Laboratory of Skeletal Muscle
and Stem Cell Biology
Joe V. Chakkalakal
Ph.D. 2006 University of Ottawa, Canada
Postdoctoral Training 2006-2009 Harvard University,
Molecular and Cellular Biology
Postdoctoral Training 2010-2013 Massachusetts General Hospital,
Center for Regenerative Medicine
Assistant Professor of Orthopaedics
Primary Appointment: Department of Orthopaedics
Center Affilidation: Center for Musculoskeletal Research
Satellite cells are a population of resident stem cells that serve as a renewable source of progenitors for the growth and regeneration of skeletal muscle. Recently, we identified age-related signals from the principal niche cell (the muscle fiber) that compromised the integrity of the satellite cell pool. The extent and stability of these age-related changes have yet to be fully explored. To address these issues, we utilize targeted mouse genetics to specifically manipulate signals of interest in satellite cells or niche components. In conjunction, we employ cell culture systems and transplant procedures to assess the fate potentials of satellite cell populations. We routinely utilize quantitative RNA analysis from FACs purified populations of satellite cells and single muscle fibers to characterize molecular signatures of altered function and signaling. These assays are complemented by immunocytochemical, histochemical and biochemical assays to visualize skeletal muscle morphology, patterns of gene expression and the activity of molecules of interest. Finally, we couple our cellular and molecular based assays to relevant readouts of skeletal muscle regenerative outcomes. Ultimately, we aim to decipher at a molecular level satellite cell character in a variety of contexts. We hope to exploit such insight to promote optimal skeletal muscle growth and maintenance in diverse settings.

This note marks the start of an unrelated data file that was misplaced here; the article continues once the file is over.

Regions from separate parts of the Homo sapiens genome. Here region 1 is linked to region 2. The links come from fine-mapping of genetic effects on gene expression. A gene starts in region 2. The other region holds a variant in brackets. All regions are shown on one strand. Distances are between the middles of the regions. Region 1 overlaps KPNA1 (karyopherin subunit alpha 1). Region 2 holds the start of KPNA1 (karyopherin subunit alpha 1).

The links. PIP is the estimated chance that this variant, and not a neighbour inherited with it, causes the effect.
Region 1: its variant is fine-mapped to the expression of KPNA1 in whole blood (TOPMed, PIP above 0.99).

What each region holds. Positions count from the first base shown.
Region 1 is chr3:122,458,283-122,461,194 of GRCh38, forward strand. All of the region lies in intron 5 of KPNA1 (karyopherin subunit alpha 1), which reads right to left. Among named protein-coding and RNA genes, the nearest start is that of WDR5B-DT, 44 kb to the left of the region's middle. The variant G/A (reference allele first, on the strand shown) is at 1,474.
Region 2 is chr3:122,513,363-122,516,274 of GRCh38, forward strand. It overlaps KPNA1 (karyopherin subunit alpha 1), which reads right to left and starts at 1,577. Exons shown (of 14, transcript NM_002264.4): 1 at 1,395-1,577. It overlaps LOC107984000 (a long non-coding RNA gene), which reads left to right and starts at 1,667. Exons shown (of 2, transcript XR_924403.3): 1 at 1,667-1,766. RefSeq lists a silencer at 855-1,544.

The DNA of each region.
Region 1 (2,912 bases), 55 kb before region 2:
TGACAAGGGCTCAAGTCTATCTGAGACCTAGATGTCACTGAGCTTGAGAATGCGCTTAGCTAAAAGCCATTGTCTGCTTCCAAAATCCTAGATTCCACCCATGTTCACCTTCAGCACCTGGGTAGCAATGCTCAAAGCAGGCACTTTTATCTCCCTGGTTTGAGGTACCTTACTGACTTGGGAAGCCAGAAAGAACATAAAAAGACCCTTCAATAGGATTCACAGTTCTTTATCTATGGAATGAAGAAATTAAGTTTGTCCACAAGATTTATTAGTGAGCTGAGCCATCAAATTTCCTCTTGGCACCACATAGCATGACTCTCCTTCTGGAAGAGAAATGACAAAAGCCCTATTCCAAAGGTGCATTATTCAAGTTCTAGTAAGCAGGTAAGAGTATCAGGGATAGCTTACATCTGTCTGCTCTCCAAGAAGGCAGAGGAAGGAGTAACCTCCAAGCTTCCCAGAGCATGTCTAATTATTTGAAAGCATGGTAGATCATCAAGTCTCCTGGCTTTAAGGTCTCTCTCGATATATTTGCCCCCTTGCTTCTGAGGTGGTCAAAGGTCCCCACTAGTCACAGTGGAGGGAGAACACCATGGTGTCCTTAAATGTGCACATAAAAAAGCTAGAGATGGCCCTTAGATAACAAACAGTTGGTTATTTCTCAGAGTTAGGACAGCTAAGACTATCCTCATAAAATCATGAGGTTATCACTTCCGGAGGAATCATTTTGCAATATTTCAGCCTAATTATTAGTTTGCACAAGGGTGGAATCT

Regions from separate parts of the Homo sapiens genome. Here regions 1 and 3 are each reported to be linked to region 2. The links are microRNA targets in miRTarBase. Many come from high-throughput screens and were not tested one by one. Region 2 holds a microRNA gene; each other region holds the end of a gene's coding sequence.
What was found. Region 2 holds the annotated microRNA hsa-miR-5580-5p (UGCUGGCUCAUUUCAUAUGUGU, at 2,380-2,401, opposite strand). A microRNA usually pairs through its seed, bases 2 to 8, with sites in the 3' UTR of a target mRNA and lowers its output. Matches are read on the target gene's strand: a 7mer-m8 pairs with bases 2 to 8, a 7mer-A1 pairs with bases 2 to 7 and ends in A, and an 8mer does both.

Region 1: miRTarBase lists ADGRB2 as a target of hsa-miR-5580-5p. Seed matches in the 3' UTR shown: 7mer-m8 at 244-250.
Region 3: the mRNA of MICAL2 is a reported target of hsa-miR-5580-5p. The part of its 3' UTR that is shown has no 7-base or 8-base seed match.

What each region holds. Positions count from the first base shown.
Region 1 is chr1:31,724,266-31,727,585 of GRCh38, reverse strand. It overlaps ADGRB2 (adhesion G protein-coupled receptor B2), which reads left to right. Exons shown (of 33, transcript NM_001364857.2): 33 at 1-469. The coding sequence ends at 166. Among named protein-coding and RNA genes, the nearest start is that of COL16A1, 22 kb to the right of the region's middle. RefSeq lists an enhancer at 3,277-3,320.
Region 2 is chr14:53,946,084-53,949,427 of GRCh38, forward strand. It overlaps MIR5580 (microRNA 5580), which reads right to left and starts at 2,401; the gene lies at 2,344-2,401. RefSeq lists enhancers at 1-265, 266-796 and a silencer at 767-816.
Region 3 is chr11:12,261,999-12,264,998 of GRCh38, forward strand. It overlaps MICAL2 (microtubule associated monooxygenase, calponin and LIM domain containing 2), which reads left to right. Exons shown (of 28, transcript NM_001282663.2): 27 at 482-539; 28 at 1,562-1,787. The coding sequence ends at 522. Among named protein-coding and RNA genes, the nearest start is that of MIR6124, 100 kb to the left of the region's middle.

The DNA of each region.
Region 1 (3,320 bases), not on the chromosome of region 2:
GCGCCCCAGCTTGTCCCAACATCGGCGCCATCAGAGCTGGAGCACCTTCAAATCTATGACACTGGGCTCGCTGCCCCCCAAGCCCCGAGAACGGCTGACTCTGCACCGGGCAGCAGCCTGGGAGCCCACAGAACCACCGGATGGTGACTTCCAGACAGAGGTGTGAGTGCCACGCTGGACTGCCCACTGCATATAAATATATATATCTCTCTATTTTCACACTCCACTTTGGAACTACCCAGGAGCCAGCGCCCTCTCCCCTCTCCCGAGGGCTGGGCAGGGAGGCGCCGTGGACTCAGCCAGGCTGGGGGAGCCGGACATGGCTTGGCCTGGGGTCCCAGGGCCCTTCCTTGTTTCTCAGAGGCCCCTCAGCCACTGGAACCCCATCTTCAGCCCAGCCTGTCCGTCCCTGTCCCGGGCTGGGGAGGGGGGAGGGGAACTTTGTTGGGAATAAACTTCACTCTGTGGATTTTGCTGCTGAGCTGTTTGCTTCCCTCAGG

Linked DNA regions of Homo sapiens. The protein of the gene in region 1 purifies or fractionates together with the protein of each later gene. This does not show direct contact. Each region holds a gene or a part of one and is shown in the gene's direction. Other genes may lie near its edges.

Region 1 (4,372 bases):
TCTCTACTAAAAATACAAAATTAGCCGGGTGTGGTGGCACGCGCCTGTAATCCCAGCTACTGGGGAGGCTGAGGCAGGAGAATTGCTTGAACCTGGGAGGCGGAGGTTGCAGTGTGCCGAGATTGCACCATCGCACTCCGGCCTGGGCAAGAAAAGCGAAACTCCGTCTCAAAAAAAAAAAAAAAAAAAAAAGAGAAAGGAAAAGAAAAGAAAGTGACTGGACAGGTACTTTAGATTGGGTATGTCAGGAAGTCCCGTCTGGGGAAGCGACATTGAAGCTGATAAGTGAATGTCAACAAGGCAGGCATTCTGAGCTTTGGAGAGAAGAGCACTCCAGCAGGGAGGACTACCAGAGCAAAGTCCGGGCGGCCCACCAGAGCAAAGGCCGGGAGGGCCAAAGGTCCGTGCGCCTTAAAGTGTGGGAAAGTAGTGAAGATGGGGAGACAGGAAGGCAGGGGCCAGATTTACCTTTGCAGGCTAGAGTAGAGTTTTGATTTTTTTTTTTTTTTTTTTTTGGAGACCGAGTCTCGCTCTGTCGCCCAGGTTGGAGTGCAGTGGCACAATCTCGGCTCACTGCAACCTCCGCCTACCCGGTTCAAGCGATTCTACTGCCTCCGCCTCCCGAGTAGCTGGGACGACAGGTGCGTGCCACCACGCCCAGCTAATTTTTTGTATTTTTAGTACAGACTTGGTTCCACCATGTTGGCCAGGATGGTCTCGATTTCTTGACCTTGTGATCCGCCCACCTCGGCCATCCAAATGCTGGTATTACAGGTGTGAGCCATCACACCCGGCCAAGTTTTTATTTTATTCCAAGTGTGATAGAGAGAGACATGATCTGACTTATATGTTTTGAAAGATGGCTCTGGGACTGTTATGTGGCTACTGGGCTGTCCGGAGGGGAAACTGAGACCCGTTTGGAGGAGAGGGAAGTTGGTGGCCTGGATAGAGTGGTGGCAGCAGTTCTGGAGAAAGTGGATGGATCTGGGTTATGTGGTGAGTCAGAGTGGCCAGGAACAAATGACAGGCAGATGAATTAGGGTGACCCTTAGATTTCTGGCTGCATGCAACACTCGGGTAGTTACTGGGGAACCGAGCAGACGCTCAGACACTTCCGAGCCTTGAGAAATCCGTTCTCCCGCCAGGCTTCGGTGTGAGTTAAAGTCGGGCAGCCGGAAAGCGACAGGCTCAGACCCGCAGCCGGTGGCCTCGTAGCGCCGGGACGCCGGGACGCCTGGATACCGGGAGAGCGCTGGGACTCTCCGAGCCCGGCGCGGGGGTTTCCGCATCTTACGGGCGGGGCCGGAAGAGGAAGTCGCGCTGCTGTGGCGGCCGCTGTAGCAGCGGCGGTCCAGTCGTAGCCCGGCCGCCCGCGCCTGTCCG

Signaling and Skeletal Muscle Regeneration
Our lab and others have recently shown age-related alterations in FGF, Notch, Wnt and TGFβ/BMP signaling can profoundly influence skeletal muscle regenerative capacity and satellite cell maintenance. We are currently using mouse genetics and defined culture systems to decipher molecular modes of interactions between these signaling cascades that affect satellite cell fate during regeneration.
Skeletal Muscle Heterogeneity
Most skeletal muscles are composed of a heterogeneous mixture of functionally diverse muscle fibers that differ in contractile and metabolic capability. Fiber type transitions and associated modulations in strength are observed with age and disease. We are currently examining the cellular and molecular mechanisms responsible for fiber type transitions in various conditions. Additionally, we are studying the cellular and molecular basis for the establishment and maintenance of skeletal muscle fiber heterogeneity.
Chakkalakal JV, Christensen J, Xiang W, Tierney MT, Boscolo FS, Sacco A, Brack AS. Early forming label-retaining muscle stem cells require p27kip1 for maintenance of the primitive state. Development. 2014 Apr;141(8):1649-59. doi: 10.1242/dev.100842.
Chakkalakal JV, Jones KM, Basson A, Brack AS. (2012) The aged niche disrupts muscle stem cell quiesence. Nature. 490 (7420): 355-60.